Friday, November 13, 2009

"Stable Strategies for Middle Management" by Eileen Gunn

It's been a busy couple of days, so, once again, I'm behind on my postings. I'm going to try to rectify that now.

First up is "Stable Strategies for Middle Management" by Eileen Gunn. I liked the basic idea behind this story (that bioengineering would someday be used by corporate employees to give them very unusual competitive advantages), but I found the execution to be a little extreme. I mean, I can easily see people going in for bioengineering that might make them a little bit stronger, faster, smarter, more attractive, etc. . . . In many ways, with things like plastic surgery? However, the tack Gunn takes in this story involves wholesale genetic manipulation that cross-breeds humans with other species, resulting in things like monkey-people, or, in the case of the main character of this story, an insect woman. I just can't see someone that would be willing to go quite that far just to get a competitive advantage. Then again, maybe this is why I'm not part of the corporate world.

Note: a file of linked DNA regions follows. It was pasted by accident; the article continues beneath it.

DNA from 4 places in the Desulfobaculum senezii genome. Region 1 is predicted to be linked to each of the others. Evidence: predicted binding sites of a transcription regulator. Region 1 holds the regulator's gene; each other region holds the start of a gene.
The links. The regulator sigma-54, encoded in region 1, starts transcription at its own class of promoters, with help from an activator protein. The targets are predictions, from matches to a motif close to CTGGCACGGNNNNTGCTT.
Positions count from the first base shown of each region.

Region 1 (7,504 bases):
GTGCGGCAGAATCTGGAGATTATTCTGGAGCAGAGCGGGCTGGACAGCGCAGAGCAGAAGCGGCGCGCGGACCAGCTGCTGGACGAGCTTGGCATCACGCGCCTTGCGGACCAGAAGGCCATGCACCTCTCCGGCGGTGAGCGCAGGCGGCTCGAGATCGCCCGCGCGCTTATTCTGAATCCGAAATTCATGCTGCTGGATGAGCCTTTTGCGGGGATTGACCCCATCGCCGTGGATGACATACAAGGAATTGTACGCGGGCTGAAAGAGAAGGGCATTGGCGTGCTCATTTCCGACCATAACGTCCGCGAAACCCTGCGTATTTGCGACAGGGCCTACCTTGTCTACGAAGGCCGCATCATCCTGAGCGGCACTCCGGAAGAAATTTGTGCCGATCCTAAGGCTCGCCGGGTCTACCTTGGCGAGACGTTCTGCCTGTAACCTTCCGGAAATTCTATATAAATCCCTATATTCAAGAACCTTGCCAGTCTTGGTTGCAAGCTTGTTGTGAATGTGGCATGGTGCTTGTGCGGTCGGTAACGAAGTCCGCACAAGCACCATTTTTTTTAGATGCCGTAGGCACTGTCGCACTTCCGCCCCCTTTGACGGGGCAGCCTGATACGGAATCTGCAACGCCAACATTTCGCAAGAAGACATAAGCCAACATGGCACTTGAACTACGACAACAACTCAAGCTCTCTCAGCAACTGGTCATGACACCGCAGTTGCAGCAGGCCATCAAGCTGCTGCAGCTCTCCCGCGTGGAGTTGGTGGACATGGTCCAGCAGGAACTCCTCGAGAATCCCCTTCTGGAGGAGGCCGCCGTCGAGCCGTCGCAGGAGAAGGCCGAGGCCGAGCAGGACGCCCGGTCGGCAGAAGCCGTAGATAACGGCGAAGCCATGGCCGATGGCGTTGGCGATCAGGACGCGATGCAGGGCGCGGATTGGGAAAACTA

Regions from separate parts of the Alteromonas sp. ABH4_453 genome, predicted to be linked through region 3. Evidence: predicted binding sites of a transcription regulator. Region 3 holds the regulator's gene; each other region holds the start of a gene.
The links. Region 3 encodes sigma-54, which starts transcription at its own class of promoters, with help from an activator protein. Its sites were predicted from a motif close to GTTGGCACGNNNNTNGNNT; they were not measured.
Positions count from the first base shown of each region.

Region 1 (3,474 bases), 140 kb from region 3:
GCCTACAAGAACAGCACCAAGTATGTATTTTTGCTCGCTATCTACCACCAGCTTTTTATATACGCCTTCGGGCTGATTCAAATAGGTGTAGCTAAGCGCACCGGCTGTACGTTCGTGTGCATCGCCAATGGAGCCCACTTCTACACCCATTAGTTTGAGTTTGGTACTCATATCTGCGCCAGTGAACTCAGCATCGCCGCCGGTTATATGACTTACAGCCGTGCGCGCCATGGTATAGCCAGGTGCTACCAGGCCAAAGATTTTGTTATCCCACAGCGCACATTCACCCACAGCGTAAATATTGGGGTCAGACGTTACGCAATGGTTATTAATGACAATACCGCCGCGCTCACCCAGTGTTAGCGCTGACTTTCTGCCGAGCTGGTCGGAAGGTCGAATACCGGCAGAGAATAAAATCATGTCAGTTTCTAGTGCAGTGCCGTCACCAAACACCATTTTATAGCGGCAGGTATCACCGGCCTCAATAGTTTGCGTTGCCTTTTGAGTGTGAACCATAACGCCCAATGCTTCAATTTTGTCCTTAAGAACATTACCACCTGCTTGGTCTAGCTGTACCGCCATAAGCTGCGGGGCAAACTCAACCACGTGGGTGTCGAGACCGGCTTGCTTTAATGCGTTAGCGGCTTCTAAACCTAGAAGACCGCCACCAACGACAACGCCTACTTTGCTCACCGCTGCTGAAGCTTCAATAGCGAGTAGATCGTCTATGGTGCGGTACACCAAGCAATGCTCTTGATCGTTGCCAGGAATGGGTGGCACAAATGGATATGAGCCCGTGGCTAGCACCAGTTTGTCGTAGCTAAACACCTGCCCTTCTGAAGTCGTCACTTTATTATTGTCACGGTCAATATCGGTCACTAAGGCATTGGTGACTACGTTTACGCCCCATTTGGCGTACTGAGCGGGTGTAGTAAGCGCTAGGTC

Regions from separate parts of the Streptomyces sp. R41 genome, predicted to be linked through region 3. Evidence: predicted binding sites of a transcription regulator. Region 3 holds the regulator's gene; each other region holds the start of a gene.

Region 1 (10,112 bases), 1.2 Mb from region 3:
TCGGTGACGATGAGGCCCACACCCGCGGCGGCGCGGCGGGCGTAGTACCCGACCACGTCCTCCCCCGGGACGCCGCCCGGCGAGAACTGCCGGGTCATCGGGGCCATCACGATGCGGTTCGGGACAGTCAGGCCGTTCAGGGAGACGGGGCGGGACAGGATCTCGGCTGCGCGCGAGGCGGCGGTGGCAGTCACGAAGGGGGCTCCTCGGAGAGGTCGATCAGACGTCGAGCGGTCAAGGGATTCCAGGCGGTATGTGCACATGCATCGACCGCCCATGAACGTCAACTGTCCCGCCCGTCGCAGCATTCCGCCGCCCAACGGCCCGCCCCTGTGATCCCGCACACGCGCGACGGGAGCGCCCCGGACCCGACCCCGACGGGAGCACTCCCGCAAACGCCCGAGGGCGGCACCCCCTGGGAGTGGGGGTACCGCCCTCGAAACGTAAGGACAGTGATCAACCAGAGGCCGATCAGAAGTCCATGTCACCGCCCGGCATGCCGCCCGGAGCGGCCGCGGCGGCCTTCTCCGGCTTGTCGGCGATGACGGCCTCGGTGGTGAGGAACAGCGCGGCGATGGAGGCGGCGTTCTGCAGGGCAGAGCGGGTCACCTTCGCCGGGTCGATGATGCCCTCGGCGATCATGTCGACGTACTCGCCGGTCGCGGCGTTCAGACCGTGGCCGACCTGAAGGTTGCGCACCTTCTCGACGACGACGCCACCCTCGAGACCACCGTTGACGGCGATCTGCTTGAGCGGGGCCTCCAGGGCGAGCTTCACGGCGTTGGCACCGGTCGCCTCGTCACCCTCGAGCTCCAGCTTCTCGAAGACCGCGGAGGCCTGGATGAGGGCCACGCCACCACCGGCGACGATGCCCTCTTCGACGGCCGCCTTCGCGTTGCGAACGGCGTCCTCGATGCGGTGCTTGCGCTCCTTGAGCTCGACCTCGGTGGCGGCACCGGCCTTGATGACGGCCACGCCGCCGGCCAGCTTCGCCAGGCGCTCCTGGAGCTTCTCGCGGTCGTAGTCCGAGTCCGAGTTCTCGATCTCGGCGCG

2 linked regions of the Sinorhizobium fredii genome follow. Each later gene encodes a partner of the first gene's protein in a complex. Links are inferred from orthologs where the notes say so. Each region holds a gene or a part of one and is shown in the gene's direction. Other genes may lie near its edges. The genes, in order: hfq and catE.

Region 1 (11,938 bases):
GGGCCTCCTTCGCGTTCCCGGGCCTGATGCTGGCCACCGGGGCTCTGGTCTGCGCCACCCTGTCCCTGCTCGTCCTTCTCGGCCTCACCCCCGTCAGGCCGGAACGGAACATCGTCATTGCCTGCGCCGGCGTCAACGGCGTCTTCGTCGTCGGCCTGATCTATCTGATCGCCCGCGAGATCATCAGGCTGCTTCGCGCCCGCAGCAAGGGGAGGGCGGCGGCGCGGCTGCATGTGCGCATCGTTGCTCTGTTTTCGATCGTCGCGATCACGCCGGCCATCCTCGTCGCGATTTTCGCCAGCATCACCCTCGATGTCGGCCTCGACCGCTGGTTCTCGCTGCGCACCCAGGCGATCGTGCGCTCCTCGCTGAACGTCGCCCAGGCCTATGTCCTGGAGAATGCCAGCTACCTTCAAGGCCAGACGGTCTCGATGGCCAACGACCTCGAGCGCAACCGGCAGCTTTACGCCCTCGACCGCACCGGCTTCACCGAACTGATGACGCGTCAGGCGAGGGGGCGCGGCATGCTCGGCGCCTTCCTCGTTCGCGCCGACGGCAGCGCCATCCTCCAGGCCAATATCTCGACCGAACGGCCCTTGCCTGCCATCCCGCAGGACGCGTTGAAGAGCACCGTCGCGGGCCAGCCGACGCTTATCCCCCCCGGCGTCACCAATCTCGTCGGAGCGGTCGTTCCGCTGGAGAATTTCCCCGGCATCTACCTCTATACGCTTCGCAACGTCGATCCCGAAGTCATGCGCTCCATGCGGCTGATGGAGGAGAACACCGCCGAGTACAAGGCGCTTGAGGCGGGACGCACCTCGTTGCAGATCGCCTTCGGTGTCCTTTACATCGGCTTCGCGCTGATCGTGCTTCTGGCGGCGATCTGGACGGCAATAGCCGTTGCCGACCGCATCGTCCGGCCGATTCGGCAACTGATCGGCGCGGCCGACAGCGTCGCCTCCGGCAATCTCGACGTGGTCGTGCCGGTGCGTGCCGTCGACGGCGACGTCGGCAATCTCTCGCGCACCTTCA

Of course, I think a lot of what Gunn is doing is a tongue-in-cheek shot at corporate culture. Also, I think the analogy with insects is pretty apt. I also think that the end result is pretty entertaining. However, I can't get over the absurdity of the premise. It just feels like it was taken just a bit too far.

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